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Hyperion: The Ghost


by micrody

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The shadow crawled along the darkened street, its beady eyes focused upon its distant prey. Leaves rustled as a chill wind blew over it, yet the soft sounds could not distract the shadow. An Aisha, bright-red and unwary, stood on his porch, looking out into the night.

     The shadow smiled, its contorted face and big lips disgusting to bear. It swept forward stealthily, making no sound as its victim leaned against the railing and scanned his eyes across the empty yard. He was waiting, waiting as was the shadow itself.

     The red Aisha stood up and followed the railing to the top of the steps. He whistled, his gaze sweeping the darkness once more. He’d let his petpet out a couple minutes ago, but it should’ve already returned. He descended the stairs slowly, stepped into the yard.

     The shadow grinned, leaping to its feet. It rushed forwards, silent as it struck.

     * * *

     Hyperion yawned tiredly as his sister prodded him awake. The brown Gelert smiled down at him as she pulled him upright, smiling brightly as she sang, “Good morning, Hyperion!”

     “Anthea,” the green Shoyru moaned, wiping the crusts from his eyes, “why’d you wake me up?”

     “What?” she shot back, half-angered yet half-playful still. “You’ll like the news I’ve got for you.”

     “I will?” he said as wearily as before.

     “Of course—Judge Hog wants you, and he says it’s urgent!”

     “Urgent?” If Hyperion had been half-asleep beforehand, he was suddenly fully awake. “What for? Why? It’s a Saturday. And I’m supposed to have Saturdays off!”

     Anthea frowned, shrugging. “He said it was a mission.”

     * * *

     “A... ghost?”

     “Yes,” Judge Hog answered, “a ghost.”

     “But I thought the Defenders didn’t handle supernatural stuff.”

     His superior laughed. “Hyperion, we are the Defenders of Neopia. We must defend our citizens from all evils, from all things, whether it be a selfish thief or an otherworldly killer.” The Shoyru gulped. “But we hardly ever handle the latter,” the Moehog assured him. “We leave the truly otherworldly stuff to the Space Faerie, an honorary Defender.”

     Hyperion sighed, somewhat relieved. Yet his suspicions still remained about handling a ghost.

     He couldn’t help but ask, “Are we certain about this?”

     “We can never be certain of these things, lad, but we’re fairly confident this time.” Judge Hog shook his head. “Have a seat, Hyperion: This might take us a little while.”

     Judge Hog swiveled in his chair and rolled up to a large monitor blinking with headlines and messages from the other Defenders; a large, silver “VIRTUPETS” was sprawled across its bottom. He turned back to Hyperion and leaned forward on his desk.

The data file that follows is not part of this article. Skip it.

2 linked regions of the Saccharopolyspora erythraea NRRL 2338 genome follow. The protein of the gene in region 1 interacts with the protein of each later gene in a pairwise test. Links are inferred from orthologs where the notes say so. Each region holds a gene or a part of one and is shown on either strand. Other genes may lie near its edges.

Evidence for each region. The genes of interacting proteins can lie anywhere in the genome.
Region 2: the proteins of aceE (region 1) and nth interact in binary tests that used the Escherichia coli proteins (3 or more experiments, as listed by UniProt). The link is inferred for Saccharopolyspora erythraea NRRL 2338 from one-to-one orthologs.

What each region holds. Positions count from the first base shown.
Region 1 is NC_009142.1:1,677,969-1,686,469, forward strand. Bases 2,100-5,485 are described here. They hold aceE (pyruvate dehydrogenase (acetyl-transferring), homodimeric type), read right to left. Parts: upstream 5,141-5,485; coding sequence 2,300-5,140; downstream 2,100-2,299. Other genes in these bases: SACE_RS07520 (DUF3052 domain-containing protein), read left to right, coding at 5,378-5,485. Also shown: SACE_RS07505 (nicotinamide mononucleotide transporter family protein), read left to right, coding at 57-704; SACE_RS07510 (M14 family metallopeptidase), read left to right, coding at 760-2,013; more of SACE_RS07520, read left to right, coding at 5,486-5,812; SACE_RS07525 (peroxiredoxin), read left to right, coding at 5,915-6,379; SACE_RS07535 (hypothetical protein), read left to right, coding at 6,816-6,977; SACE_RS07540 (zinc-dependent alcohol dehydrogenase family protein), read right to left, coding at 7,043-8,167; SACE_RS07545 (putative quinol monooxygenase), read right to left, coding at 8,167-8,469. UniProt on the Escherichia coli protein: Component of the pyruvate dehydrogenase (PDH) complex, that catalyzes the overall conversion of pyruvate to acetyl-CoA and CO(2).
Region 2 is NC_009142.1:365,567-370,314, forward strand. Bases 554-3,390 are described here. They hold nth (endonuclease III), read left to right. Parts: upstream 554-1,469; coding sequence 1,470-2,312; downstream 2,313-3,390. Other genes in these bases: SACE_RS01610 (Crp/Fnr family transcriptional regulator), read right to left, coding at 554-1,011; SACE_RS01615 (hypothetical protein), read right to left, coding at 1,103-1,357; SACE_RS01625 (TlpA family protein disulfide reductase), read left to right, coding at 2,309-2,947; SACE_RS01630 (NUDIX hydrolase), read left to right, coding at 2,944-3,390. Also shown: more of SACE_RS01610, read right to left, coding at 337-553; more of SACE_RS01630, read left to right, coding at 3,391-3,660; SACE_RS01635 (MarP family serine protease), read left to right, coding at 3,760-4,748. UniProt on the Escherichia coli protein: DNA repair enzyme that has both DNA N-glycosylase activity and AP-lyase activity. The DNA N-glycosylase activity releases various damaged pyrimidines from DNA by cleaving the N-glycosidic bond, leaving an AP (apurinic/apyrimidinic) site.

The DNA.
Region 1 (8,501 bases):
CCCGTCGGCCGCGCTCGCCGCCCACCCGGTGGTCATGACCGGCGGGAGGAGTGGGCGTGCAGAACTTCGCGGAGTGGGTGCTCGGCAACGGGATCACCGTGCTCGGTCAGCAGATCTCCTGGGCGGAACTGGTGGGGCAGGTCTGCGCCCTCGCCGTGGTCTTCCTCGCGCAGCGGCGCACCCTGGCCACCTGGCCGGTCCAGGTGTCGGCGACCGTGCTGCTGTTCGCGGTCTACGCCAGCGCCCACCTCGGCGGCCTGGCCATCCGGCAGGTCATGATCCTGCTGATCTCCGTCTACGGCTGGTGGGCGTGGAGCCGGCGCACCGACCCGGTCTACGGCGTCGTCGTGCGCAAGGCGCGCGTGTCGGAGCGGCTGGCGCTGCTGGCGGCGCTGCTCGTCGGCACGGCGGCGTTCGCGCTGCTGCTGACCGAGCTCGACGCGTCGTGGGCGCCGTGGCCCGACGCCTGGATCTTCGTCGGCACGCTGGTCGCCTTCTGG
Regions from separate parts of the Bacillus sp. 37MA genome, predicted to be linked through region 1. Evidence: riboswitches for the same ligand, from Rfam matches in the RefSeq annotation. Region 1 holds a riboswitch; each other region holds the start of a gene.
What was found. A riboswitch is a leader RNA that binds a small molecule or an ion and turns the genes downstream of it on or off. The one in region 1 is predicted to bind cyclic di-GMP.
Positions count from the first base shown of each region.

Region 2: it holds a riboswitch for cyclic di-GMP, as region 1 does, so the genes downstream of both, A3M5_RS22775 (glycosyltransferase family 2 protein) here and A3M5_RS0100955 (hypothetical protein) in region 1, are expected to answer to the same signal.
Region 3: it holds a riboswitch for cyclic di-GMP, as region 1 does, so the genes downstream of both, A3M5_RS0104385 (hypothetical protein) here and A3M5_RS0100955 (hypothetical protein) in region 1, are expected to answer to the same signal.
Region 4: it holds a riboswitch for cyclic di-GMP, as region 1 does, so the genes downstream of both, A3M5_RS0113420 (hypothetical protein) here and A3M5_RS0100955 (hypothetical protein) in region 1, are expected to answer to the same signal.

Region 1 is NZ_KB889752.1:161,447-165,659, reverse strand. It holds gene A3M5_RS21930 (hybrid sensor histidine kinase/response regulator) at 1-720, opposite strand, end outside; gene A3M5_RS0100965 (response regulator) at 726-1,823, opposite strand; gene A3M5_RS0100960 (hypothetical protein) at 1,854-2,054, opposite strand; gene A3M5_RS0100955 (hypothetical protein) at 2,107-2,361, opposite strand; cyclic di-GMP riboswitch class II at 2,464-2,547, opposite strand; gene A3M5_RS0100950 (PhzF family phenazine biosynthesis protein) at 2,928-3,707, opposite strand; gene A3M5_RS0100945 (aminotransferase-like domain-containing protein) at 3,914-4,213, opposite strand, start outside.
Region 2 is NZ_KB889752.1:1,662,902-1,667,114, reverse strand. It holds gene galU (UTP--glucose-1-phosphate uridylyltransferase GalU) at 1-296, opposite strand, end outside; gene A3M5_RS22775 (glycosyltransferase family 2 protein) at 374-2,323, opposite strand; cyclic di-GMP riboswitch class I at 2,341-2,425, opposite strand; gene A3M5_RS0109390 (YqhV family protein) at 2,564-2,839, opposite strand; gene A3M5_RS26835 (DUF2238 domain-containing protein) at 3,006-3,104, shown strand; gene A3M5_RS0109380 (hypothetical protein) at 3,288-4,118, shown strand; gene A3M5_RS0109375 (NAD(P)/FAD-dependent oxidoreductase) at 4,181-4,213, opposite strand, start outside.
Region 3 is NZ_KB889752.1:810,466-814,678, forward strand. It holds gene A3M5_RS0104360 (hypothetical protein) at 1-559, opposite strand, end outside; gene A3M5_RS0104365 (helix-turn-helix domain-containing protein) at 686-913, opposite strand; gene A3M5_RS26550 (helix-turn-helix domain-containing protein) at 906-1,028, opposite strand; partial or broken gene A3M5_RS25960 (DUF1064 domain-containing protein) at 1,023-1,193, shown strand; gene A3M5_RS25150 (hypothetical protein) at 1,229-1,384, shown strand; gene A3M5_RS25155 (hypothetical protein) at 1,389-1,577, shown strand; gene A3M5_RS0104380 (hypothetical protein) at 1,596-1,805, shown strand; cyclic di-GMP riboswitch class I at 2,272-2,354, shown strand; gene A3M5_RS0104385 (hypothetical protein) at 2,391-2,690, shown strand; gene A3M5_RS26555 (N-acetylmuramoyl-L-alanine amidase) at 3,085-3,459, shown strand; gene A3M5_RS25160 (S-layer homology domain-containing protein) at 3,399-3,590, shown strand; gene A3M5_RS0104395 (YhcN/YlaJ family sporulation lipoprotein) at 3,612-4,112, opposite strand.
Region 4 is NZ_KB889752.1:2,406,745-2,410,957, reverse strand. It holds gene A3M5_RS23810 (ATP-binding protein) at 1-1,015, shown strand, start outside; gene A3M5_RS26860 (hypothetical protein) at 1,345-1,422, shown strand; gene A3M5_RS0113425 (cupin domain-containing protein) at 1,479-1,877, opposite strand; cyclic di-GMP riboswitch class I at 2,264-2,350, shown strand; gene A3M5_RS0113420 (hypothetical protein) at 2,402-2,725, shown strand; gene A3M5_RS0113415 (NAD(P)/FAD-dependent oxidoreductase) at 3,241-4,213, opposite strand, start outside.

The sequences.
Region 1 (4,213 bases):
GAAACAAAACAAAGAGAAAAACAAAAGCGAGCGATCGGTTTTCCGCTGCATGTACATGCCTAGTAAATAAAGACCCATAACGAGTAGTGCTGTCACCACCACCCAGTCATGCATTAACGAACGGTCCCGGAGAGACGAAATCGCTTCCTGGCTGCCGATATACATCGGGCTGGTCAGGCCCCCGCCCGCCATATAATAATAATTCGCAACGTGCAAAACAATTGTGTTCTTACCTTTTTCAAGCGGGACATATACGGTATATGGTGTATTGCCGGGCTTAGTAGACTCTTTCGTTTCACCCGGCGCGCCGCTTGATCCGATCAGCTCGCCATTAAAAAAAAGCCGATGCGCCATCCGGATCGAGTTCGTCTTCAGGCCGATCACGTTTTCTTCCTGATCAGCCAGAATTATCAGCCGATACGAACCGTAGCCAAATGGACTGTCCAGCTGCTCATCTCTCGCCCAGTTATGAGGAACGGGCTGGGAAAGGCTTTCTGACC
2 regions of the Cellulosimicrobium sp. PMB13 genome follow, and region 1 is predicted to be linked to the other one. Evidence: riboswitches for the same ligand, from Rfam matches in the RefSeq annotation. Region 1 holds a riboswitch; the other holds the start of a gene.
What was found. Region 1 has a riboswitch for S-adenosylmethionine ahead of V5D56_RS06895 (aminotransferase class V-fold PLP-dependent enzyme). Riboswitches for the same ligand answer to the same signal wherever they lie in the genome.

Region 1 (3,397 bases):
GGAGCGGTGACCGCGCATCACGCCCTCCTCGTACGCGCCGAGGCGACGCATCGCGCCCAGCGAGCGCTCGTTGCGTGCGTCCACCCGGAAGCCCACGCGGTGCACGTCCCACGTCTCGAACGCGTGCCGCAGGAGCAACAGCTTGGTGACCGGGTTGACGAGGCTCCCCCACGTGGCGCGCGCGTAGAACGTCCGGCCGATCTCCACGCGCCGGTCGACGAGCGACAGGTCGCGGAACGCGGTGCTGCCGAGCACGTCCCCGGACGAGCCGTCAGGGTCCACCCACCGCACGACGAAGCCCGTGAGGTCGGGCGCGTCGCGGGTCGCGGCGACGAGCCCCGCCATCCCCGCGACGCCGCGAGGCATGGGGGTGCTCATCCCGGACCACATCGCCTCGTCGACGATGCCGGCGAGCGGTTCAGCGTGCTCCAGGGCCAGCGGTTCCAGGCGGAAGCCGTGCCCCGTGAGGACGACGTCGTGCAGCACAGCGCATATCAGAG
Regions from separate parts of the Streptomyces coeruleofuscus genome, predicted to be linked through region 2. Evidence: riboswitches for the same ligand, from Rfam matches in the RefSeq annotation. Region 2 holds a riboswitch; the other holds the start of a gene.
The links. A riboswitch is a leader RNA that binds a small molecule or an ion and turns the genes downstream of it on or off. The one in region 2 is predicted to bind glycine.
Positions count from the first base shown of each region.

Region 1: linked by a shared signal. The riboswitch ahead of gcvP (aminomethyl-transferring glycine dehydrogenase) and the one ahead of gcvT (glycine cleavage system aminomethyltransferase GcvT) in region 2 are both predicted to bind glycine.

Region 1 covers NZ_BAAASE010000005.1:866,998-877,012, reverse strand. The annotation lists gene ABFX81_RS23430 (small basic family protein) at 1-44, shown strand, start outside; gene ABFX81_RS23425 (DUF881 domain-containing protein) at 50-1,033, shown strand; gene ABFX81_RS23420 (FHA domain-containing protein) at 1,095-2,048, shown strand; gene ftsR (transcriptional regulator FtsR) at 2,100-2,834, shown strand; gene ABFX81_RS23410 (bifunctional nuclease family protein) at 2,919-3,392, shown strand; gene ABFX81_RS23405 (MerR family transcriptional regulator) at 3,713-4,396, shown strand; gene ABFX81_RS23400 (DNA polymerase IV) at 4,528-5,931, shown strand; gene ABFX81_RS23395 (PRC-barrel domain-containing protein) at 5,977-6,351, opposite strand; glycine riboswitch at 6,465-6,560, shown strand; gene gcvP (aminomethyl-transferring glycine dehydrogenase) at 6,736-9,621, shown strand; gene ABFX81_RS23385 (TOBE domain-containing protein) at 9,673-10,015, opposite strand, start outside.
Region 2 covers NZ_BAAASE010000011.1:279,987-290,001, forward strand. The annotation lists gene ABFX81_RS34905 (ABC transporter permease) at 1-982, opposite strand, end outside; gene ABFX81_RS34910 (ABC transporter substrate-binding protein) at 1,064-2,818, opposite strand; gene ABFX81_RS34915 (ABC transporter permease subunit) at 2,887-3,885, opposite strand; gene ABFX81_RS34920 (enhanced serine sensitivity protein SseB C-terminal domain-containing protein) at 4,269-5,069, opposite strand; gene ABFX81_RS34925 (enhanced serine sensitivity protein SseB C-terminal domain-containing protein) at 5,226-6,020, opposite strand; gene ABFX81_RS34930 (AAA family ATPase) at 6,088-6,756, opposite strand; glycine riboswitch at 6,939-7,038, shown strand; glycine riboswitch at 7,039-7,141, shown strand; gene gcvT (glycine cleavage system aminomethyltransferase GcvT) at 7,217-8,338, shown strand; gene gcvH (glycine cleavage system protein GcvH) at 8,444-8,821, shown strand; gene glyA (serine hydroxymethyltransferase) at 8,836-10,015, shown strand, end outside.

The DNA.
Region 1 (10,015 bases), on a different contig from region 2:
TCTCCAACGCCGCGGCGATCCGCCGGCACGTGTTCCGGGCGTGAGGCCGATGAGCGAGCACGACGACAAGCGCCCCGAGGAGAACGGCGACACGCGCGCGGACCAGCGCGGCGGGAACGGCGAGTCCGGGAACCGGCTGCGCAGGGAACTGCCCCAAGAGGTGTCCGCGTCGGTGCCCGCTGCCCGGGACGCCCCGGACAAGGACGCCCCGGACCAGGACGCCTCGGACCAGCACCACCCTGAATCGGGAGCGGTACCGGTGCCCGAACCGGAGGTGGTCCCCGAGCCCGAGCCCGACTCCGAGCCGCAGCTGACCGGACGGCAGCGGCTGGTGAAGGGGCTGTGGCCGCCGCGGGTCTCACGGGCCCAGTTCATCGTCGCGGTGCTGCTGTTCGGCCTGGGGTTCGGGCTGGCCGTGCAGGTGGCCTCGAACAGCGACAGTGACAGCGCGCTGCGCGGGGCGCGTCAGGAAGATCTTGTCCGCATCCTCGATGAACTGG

“Normally,” he said, “we wouldn’t worry about spiritual entities, and those we would worry about... are those we trust the most. But in this case, the locals want another pair of eyes, someone new to see if they can find anything that everyone else has missed.”

     “But aren’t there witness to do that?” Hyperion asked.

     Judge Hog shook his head. “No witnesses, and the victims have all been found...”

     “Dead?” Hyperion gulped.

     “No, thankfully not! Though, we can’t honestly say they’re still alive.” The Moehog paused. “They’re certainly breathing and each has a pulse, but they’re not conscious.”

     “Then how do we know it’s the same unsub?” Hyperion shook his head. “How do we even know it’s a ghost if all the victims end up unconscious?”

     Judge Hog grinned. “That, my boy, is where you’re mistaken! The second victim—an Aisha—got away. But he didn’t know what had attacked him, so the local authorities filed the incident as an attempted robbery. Then, they found his petpet.”

     “Was it dead?” Hyperion clung to the edge of his seat.

     “No, Hyperion! The Manjeer was as alive as the others, but just barely.” He narrowed his eyes. “You haven’t been reading those old murder mysteries, have you? They’re all fiction, you know—it’s why they’re in the library, not the archives.” He nodded sagely.

     Hyperion fidgeted in his seat. “What about the other victim?”

     “Victims,” Judge Hog corrected. “The first was found unconscious outside his home the morning after: The yellow Kougra was a pasty tan. He was quickly taken to the healers and said to be in a coma. The third victim, a Shoyru much like yourself, was also found the morning after: She, too, was drained of color, a sickly blue-grey, and once again, like the two before her, she was in a coma.”